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22nd Jul 2016

#TheToughest Choice: Is it time to get rid of the black card?

Conan Doherty


It’s that time of year again.

Defensive football has been slated, competition structures looked at and now we’re onto the black card.

Two dismissals of Tyrone players during the Ulster final has brought the card back into the spotlight and its purpose and application are all being debated yet again.

The question begs though, if people like Mattie Donnelly are being sent off in the first half of provincial deciders for what looked to be a very harsh ruling, is it time to get rid of the black card?

Conán Doherty says: NO

Don’t blame the black card, blame those enforcing it the wrong way.

Not just the referees – their superiors, the supporters, the analysts in the studio who have the benefit of hindsight and replays.

It was bad enough on Sunday that Spillane and O’Rourke were agreeing at half time that Mattie Donnelly and Cathal McShane deserved to go during the Ulster final but, later that night, The Sunday Game highlights show featured three recently retired top inter-county footballers and they unanimously suggested that Diarmuid Connolly should’ve been black-carded for his altercation in the Westmeath match.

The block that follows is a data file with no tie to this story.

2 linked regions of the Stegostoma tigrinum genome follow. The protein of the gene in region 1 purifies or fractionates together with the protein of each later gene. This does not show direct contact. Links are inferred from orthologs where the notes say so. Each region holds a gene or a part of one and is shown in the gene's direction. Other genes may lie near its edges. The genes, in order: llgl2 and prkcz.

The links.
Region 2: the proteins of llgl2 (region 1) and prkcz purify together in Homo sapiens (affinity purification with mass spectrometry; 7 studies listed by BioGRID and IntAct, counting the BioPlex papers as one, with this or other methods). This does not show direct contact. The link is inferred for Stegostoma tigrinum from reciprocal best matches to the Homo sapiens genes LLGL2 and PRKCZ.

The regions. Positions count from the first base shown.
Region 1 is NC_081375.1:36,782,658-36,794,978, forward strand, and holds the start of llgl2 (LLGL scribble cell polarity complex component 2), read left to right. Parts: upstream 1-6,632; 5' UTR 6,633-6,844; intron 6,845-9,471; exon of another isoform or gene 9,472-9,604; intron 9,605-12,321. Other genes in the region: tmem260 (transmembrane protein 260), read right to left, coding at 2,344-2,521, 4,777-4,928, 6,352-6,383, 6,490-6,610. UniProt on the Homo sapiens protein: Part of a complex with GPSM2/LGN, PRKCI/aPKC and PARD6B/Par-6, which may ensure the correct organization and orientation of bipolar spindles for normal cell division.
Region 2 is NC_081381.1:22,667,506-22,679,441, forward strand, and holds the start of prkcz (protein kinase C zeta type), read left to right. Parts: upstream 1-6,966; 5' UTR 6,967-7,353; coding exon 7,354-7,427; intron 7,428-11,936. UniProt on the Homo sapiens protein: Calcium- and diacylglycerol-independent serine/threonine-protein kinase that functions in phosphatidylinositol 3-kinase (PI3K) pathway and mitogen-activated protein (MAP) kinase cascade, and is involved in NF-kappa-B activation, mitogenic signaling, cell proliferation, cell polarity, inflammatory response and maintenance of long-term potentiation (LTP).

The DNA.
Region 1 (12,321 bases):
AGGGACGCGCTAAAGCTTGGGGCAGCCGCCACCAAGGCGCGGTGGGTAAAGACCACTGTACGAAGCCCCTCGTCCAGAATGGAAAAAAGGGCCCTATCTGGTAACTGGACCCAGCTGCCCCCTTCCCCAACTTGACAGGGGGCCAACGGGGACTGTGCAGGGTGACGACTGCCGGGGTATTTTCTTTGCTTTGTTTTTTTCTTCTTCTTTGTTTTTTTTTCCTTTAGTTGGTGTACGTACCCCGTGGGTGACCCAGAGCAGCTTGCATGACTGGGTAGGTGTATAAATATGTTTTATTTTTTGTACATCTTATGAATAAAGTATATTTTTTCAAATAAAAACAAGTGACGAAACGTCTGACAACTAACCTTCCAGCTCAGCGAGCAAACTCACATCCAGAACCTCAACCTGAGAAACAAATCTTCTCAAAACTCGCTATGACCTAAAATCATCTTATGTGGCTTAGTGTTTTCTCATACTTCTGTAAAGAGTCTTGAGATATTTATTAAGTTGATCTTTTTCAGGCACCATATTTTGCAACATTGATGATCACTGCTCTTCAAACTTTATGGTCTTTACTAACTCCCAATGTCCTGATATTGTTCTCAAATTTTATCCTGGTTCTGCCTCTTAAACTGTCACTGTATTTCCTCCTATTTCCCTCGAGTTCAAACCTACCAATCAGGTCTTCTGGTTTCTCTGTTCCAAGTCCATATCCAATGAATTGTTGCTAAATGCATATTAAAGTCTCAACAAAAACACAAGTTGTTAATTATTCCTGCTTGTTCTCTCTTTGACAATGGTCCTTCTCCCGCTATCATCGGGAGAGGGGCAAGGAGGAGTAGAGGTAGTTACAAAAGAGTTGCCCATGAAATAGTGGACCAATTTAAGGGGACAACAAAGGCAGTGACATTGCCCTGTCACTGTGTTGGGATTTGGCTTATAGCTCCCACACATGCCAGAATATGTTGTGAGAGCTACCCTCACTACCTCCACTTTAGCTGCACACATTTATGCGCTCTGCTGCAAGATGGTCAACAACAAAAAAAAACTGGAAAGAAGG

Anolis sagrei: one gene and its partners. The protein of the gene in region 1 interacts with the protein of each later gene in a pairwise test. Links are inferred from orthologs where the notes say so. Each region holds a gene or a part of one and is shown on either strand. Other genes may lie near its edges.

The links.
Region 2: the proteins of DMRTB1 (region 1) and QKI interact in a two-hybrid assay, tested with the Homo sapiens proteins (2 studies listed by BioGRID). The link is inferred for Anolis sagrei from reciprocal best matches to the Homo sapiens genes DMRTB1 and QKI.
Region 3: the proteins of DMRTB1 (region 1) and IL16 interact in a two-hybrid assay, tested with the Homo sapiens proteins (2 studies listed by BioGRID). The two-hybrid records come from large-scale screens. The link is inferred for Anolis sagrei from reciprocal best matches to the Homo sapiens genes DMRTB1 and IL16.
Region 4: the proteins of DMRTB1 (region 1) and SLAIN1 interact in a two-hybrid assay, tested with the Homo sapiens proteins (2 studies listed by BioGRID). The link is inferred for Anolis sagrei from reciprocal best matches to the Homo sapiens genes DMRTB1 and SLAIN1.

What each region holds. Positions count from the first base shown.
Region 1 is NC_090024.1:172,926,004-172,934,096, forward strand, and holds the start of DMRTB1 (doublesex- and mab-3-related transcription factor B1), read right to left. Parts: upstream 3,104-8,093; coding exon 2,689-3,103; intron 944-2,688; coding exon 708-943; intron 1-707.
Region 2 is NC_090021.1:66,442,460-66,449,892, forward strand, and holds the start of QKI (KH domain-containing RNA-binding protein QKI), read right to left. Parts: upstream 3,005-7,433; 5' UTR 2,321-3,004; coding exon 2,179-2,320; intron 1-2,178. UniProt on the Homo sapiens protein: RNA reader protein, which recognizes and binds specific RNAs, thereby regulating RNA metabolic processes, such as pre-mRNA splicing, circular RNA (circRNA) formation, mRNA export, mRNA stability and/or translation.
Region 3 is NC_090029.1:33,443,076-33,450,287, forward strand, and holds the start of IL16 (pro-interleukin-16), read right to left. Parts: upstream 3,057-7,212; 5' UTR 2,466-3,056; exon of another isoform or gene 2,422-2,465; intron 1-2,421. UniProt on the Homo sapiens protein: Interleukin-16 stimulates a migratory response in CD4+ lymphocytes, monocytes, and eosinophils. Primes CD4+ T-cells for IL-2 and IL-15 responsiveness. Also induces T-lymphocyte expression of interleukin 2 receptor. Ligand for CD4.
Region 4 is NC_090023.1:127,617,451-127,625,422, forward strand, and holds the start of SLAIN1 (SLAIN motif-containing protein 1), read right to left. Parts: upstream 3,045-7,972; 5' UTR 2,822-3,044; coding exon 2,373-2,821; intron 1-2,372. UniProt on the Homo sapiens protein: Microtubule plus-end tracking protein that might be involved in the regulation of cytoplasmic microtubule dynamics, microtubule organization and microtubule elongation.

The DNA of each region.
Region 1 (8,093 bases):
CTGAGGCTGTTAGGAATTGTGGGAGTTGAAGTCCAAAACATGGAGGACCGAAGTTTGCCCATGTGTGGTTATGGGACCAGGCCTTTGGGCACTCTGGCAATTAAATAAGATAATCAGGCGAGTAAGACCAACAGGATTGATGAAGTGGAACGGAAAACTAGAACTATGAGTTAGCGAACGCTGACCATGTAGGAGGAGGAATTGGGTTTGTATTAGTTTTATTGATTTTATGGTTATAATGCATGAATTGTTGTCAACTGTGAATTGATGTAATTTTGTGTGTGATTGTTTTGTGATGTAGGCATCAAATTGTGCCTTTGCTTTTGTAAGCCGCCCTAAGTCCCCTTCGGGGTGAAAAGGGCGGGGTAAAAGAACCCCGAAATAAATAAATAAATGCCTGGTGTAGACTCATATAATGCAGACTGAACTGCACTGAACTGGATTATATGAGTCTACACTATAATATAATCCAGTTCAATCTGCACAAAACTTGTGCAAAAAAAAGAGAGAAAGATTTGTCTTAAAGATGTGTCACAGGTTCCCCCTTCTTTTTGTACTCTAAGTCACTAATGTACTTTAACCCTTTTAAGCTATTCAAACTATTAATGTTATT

Ray Connellan and Kieran Martin with Diarmuid Connolly 17/7/2016

Why? Because it was a pull-down.

Okay, that’s in the rule book but for God’s sake the ball was dead, play had stopped and the black card was brought in to stop cynical play, not to pointlessly end someone’s game for no real reason.

That supposedly measured interpretation is way worse than referees’ inconsistencies. A lot of people have lost sight of why the black card was introduced in the first place and it’s all you hear in the crowd nowadays, “black card!”.

Of course, referees’ inconsistencies is bloody frustrating too.

Michael Geaney receives a black card 3/4/2016